The full version of the article can be found here.
Authors: Edward R. Morrison, Mark J. Roe, and Hon. Christopher S. Sontchi
Recent decades have seen substantial expansion in exemptions from the Bankruptcy Code’s normal operation for repurchase agreements. These repos, which are equivalent to very short-term (often one-day) secured loans, are exempt from core bankruptcy rules such as the automatic stay that enjoins debt collection, rules against prebankruptcy fraudulent transfers, and rules against eve-of-bankruptcy preferential payment to some creditors over other creditors. While these exemptions can be justified for United States Treasury securities and similarly liquid obligations backed by the full faith and credit of the United States government, they are not justified for mortgage-backed securities and other securities that could prove illiquid or unable to fetch their expected long-run value in a panic. The exemptions from baseline bankruptcy rules facilitate this kind of panic selling and, according to many expert observers, characterized and exacerbated the financial crisis of 2007–2009, leading to a bailout of the repo market and the institutions supporting mortgage-backed securities. The exemptions from normal bankruptcy rules should be limited to United States Treasury and similarly liquid securities, as they once were. The more recent expansion of the exemption to mortgage-backed securities should be reversed.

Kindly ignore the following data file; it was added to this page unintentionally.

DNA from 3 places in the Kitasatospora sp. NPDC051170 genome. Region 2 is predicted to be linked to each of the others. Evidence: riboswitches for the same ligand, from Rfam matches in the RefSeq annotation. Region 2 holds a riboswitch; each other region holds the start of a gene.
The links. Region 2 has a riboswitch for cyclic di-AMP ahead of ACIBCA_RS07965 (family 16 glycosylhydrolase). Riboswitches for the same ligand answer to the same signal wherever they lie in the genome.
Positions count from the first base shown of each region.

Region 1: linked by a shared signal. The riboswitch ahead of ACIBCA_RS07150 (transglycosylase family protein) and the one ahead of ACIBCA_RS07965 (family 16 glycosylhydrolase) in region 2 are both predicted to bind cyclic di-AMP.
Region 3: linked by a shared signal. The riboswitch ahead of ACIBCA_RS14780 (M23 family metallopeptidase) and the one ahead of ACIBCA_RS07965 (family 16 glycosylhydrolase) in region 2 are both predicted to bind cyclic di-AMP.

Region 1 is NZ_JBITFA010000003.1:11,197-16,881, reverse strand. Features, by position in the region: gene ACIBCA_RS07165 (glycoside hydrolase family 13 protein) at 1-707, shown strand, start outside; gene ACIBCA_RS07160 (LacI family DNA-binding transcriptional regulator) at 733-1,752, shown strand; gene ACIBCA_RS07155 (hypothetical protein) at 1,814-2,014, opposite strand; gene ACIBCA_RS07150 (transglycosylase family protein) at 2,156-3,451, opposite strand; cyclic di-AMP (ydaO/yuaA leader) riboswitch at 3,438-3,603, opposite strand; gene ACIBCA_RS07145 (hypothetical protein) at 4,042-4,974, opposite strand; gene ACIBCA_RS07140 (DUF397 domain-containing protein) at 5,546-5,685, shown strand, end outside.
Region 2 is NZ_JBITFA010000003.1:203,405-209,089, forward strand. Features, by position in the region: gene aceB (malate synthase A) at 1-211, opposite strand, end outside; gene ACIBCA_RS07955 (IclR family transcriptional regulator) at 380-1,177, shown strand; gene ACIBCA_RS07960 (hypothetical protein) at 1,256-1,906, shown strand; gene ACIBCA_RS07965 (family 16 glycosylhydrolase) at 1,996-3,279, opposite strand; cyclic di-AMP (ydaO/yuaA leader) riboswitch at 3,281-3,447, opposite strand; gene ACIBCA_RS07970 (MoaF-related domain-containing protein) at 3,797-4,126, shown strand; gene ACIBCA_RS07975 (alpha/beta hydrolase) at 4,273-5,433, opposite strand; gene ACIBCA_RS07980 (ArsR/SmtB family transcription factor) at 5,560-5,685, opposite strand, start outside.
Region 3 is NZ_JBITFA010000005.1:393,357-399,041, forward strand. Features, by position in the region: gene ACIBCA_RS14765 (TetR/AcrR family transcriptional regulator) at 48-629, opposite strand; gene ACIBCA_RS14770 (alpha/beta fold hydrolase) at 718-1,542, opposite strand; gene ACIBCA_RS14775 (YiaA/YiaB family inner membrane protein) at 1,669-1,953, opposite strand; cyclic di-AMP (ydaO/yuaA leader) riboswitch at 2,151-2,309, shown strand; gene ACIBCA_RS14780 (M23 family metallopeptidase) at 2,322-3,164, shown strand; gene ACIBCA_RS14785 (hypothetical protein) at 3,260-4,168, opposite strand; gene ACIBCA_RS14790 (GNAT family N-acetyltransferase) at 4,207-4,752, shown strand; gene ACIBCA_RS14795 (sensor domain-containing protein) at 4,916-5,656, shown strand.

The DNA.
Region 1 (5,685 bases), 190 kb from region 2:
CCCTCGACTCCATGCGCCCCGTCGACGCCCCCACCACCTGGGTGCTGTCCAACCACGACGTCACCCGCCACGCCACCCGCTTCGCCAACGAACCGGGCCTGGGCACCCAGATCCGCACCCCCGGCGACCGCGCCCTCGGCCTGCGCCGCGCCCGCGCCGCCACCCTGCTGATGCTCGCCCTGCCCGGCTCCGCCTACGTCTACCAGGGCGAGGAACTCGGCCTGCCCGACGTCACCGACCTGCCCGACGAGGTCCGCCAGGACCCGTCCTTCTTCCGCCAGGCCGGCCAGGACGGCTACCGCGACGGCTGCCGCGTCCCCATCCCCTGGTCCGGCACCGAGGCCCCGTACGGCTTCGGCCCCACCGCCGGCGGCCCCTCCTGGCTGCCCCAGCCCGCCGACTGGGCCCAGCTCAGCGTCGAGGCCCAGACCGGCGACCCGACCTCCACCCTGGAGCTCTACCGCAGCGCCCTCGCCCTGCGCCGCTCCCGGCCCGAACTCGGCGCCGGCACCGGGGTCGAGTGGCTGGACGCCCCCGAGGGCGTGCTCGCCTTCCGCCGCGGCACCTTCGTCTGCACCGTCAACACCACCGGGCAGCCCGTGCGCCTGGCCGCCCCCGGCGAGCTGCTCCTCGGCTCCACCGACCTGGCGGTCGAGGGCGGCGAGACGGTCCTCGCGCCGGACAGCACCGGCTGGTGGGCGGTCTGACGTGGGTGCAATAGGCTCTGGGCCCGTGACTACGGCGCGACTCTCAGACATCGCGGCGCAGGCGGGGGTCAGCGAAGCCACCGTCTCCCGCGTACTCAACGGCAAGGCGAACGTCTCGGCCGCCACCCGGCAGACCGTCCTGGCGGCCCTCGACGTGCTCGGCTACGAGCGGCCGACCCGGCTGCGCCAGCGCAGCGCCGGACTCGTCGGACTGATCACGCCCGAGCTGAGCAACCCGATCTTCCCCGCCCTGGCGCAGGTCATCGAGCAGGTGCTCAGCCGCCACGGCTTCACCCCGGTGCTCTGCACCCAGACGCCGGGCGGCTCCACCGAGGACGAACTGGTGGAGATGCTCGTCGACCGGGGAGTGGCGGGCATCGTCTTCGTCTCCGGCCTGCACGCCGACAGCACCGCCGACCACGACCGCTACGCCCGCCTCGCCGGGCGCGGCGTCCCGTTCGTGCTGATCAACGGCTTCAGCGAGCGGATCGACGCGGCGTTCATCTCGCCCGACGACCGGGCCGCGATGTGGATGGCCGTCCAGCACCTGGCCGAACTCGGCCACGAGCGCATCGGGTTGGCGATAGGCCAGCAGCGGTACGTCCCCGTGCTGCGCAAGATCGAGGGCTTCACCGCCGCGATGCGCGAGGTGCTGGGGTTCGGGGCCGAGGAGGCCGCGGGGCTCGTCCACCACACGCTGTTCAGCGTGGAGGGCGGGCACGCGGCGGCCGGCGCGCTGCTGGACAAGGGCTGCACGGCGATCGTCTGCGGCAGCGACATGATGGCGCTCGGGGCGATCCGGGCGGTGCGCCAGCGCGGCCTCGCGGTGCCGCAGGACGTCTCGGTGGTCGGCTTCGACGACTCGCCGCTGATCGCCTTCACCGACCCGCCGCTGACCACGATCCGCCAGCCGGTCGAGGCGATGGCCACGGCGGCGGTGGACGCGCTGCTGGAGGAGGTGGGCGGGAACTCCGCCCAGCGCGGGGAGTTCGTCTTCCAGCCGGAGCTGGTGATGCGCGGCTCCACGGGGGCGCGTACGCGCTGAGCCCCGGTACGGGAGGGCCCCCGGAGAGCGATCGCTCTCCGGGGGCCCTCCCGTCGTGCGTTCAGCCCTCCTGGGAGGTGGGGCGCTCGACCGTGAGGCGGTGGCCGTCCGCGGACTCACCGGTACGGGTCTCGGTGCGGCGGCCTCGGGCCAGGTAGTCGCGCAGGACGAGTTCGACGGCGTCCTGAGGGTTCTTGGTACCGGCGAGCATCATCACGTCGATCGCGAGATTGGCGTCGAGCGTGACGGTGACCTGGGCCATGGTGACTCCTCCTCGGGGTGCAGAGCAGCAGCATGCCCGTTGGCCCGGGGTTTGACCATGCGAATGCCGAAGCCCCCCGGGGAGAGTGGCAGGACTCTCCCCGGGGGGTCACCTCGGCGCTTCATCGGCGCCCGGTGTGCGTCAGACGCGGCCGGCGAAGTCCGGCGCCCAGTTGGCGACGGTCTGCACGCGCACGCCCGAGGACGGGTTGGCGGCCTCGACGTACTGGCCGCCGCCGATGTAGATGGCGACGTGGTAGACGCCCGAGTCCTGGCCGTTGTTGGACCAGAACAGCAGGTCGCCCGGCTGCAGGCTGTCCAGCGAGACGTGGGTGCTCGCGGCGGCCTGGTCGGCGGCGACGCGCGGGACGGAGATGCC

This article is forthcoming in The Business Lawyer, and a draft is available here.
By Bradley Purcell, Justin Sabin, and Jamila Willis, Bryan Cave LLP
In today’s economic climate, restructuring activity is at a lull. Out-of-court solutions are attractive to financially distressed companies – they avoid the delay, the costs and the uncertainty of formal bankruptcy cases. Indeed, for these very reasons, cooperation between creditors and debtors is common and often encouraged by bankruptcy courts.
Though the Bankruptcy Code contemplates participation by committees of creditors and the goal of maximizing creditor recoveries, a string of recent opinions from the Eleventh Circuit casts doubt on the ability of creditors to lawfully coordinate in their pre-petition negotiations with debtors. In CompuCredit Holdings Corp. v. Akanthos Capital Mgmt., LLC, 916 F. Supp. 2d 1326 (N.D. Ga. 2011), a debtor brought suit against creditors who attempted collective negotiation, alleging violations of Section 1 of the Sherman Act, which prohibits anti-competitive behavior. The Eleventh Circuit’s en banc panel split evenly on whether CompuCredit had an antitrust claim under the Sherman Act based on the creditors’ collective conduct.
While this doesn’t change the bankruptcy landscape, it creates uncertainty in pre-petition negotiations and out-of-court workouts. An aggressive obligor may use the Eleventh Circuit’s en banc ruling and relevant antitrust laws to impede collective, pre-petition negotiation of creditors and quell negotiations and actions by pre-petition or informal committees of creditors.
The full discussion can be found here.